Variation 90 It is interesting to contemplate an entangled bank, clothed with many plants of many kinds, with birds singing on the bushes, with various insects flitting about, and with worms crawling through the damp earth, and to reflect that these elaborately constructed forms, so different from each other, and dependent on each other in so complex a manner, have all been produced by laws acting around us.
With his theory of evolution by natural selection, Charles Darwin took some simple observations and turned them into a story of world history, broadly wrought.
In doing so, he placed his theory in the company of other grand narratives—among them the origin stories of the Hebrew Bible, the dialectics of Marxism, and the grand, delusional myths of totalitarian states.
Even in the early days of On the Origin of Species, evolution came under attack from the biblically-minded. Anti-Marxists and Marxists alike—including Karl himself—have tried to link the English scientist with communism. And, especially in recent years, a number of creationist writers have tried to draw a direct line from Darwin to Dachau.
A story of intraspecies competition and brutal, let-the-winner-take-all history: Writers like Richard Weikart, a professor of history at California State University, Stanislaus, and a fellow at the Discovery Institute, an intelligent design think-tank, have tried to turn that resemblance into a causal connection.
Meanwhile, for those seeking to construct an ethics without a god, or to uphold a materialist worldview—no transcendent powers necessary—Darwin is an obvious ally.
After all, few besides Darwin have reasoned so well, and so broadly, about life solely on the basis of material evidence. Amidst these ideological adoptions and co-optations, it can be easy to forget that Darwinian evolution is a particular idea, developed in a particular time by a particular person.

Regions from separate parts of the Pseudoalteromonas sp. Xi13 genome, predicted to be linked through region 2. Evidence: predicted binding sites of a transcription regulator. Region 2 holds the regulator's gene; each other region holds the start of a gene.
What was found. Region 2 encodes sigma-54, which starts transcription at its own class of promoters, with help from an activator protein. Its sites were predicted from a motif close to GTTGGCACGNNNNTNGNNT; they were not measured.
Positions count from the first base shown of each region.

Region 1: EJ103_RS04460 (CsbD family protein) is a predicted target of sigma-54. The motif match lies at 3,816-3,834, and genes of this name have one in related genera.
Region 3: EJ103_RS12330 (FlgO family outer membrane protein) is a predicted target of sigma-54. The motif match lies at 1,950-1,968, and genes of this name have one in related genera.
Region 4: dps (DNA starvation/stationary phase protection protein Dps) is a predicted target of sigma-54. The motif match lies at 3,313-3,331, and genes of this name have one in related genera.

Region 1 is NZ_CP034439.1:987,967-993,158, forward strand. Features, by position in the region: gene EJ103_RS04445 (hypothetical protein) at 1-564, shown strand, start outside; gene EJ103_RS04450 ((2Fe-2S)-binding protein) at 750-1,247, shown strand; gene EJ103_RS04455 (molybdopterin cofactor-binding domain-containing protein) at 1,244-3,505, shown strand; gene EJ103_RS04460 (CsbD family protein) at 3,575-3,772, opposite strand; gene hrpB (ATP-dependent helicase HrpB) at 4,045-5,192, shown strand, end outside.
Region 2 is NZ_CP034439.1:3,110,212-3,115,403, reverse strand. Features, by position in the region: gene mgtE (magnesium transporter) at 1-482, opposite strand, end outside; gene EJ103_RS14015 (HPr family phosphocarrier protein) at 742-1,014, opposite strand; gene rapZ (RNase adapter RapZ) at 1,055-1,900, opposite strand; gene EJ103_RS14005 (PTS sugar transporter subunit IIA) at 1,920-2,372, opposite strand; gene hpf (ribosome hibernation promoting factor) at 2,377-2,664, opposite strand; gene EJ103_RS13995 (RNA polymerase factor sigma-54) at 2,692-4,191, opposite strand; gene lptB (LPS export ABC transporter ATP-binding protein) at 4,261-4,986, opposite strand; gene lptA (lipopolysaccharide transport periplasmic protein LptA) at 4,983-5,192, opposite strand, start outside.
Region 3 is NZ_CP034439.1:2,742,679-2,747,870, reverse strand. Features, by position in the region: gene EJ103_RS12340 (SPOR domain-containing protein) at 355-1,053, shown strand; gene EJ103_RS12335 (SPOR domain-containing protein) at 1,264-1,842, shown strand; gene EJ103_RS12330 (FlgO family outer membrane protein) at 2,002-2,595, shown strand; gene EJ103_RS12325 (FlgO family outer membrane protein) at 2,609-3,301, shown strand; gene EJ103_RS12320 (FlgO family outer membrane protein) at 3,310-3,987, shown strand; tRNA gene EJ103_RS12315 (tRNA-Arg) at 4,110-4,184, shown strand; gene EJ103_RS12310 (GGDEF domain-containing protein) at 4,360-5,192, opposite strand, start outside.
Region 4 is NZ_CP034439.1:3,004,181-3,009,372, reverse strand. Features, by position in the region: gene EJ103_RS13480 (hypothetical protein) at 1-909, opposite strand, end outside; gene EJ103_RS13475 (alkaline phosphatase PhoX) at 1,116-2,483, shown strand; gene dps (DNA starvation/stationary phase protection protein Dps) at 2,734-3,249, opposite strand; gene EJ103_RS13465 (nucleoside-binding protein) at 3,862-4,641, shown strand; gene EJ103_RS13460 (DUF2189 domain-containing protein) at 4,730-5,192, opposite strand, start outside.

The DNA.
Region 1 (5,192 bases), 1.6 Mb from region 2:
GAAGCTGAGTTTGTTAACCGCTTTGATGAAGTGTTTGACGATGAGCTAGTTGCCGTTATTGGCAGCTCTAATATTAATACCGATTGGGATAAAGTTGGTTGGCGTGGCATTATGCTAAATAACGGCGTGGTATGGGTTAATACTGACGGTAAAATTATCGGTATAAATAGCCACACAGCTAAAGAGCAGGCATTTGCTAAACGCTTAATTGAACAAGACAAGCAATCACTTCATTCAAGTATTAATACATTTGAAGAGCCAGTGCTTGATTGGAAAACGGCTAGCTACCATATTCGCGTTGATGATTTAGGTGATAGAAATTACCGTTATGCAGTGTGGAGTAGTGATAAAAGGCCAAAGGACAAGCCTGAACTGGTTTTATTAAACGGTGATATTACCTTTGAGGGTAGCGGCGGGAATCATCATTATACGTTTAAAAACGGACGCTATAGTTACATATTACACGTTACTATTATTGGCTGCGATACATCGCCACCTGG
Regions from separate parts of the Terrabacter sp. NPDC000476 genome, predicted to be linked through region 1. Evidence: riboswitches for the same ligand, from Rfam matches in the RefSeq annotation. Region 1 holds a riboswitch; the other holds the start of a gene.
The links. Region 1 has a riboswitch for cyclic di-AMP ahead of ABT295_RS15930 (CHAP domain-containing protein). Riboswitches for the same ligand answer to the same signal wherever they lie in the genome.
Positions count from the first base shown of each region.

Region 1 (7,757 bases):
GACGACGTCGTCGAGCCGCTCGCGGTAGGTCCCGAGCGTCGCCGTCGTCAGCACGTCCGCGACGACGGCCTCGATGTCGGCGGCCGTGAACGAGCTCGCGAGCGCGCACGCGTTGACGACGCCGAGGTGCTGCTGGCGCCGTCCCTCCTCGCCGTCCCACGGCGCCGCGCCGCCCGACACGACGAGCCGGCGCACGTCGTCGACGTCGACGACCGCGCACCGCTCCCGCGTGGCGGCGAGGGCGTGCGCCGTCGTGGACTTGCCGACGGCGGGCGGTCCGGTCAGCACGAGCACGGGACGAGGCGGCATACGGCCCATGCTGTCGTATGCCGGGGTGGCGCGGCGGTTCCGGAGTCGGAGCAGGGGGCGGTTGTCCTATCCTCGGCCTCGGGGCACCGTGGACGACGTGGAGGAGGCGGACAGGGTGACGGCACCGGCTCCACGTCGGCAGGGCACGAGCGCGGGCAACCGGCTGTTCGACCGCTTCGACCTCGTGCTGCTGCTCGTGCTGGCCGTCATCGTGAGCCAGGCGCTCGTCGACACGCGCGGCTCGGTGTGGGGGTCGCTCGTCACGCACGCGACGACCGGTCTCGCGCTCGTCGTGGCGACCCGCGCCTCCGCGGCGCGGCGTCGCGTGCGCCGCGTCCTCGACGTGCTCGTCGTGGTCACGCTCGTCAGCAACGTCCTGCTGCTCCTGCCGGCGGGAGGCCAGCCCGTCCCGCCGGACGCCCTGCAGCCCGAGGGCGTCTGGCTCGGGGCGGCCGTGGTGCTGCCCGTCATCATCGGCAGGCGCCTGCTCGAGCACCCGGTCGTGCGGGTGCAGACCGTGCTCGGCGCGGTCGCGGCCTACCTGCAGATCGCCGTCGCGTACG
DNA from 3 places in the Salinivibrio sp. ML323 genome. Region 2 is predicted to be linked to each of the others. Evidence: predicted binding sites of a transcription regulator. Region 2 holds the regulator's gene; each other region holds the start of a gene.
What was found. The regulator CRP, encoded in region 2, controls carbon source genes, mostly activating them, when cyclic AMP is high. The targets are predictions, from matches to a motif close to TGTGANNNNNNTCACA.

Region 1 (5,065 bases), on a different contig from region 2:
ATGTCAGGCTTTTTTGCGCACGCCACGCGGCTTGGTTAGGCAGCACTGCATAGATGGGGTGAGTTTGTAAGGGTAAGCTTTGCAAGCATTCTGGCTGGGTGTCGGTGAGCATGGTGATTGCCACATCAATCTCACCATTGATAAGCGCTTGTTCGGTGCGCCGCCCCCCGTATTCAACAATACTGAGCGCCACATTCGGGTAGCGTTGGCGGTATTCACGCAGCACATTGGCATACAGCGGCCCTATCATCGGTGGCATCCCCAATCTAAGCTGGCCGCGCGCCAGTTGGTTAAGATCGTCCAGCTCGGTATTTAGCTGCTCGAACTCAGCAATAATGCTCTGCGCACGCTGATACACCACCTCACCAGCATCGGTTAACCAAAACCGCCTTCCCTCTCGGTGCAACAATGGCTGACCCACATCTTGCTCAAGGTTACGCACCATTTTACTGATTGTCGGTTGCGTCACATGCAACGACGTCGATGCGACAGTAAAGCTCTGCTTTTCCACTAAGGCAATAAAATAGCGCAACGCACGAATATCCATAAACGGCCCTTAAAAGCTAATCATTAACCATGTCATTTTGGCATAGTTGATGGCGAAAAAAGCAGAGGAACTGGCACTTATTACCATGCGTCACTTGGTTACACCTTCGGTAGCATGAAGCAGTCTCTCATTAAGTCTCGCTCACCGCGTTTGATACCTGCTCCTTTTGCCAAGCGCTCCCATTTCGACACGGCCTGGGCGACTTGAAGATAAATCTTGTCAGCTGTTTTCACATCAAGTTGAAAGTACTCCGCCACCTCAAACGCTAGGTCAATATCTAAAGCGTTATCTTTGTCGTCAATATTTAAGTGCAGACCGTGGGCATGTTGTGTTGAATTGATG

In Was Hitler a Darwinian? Richards, a historian of science at the University of Chicago, removes Darwin from the culture wars and sets him firmly back in the nineteenth century. His essays will be disappointing to those who wish to use Darwin as an ideological symbol.
For everyone else, though, Richards has provided an illuminating look at what makes Darwinian theory so slippery, and so magnetic, even to those of us outside the sciences.
Two essential concerns seem to undergird all these essays: And what ideological commitments do, or do not, emerge from that original Darwinism?
The young Darwin brings along some volumes from one of his favorite authors, Alexander von Humboldt, a German Romantic, a friend of Goethe, and a famous traveler who inspired Darwin to head to the New World.
During the two decades after his return to Britain, Darwin gradually develops a rigorous way of conceptualizing that creative force. In keeping with the Romantic flavor of his youth, he often describes natural selection as a thinking being made manifest in nature.
Darwin does not exclude the divine from this schema. But as any paleontologist could tell you—as Darwin himself knew well—to understand the essence of a thing, you sometimes must look into the past.
After all, they were right there at its origin. This view of Darwin-the-benevolent-Romantic might also make one wonder how Darwinian a Nazi, or a social Darwinist, could actually be. But that point may be moot, because, as Richards convincingly argues, Hitler was not a raving materialist who enjoyed reading Darwin.